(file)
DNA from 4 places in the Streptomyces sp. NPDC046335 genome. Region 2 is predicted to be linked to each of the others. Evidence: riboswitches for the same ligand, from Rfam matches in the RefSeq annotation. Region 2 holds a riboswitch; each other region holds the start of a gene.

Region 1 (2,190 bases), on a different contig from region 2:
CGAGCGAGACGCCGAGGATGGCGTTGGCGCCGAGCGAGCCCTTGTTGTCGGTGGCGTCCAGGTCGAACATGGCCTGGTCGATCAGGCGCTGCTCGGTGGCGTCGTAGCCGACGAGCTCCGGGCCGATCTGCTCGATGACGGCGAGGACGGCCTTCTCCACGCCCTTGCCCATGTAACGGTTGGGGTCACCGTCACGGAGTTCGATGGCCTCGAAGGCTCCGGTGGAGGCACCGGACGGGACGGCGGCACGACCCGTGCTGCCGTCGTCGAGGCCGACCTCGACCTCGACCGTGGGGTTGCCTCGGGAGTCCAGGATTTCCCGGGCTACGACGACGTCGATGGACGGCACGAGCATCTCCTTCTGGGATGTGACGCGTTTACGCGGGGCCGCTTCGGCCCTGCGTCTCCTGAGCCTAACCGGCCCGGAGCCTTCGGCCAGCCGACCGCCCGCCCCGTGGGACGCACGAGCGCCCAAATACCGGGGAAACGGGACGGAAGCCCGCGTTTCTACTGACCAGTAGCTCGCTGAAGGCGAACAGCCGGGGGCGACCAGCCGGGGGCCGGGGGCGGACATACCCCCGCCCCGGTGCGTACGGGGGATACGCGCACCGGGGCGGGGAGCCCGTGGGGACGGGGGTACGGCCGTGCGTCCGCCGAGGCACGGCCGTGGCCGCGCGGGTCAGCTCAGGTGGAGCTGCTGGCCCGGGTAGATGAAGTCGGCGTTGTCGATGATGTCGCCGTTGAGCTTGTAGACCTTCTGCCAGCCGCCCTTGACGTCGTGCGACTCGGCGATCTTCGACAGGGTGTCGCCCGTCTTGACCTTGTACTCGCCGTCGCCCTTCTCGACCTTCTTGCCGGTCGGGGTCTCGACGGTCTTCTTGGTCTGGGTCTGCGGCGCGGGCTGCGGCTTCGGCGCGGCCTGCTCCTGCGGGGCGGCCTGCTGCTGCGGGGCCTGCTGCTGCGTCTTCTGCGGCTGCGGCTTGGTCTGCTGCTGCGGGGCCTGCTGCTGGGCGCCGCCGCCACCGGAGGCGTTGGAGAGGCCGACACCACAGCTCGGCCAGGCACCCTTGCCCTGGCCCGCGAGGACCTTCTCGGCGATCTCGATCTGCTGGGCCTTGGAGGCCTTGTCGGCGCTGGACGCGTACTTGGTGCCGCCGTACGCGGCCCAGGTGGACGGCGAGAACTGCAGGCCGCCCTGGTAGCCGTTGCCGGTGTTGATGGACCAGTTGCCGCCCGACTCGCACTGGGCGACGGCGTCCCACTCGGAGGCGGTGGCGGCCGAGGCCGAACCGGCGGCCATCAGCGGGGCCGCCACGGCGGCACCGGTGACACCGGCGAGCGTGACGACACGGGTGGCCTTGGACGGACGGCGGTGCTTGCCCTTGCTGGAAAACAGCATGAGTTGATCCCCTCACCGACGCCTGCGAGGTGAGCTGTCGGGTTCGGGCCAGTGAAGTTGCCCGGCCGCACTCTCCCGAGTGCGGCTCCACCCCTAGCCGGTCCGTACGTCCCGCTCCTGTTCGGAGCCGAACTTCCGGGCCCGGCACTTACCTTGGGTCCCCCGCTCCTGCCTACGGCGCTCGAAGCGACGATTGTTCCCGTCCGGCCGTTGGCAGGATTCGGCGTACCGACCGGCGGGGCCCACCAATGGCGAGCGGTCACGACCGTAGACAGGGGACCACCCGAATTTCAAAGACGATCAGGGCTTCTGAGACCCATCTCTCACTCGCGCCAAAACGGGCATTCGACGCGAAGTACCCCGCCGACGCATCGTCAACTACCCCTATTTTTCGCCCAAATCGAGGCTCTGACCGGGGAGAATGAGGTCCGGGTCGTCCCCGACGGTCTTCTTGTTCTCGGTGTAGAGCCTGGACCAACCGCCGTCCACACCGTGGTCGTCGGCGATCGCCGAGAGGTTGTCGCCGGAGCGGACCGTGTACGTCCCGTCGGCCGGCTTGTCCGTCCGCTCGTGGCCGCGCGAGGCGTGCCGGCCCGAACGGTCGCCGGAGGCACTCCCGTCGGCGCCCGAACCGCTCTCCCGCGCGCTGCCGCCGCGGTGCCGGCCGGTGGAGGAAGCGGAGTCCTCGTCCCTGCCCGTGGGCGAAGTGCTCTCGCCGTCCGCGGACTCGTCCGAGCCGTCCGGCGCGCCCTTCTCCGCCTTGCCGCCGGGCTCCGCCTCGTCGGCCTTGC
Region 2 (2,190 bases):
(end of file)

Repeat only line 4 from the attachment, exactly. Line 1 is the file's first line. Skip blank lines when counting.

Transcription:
Region 2 (2,190 bases):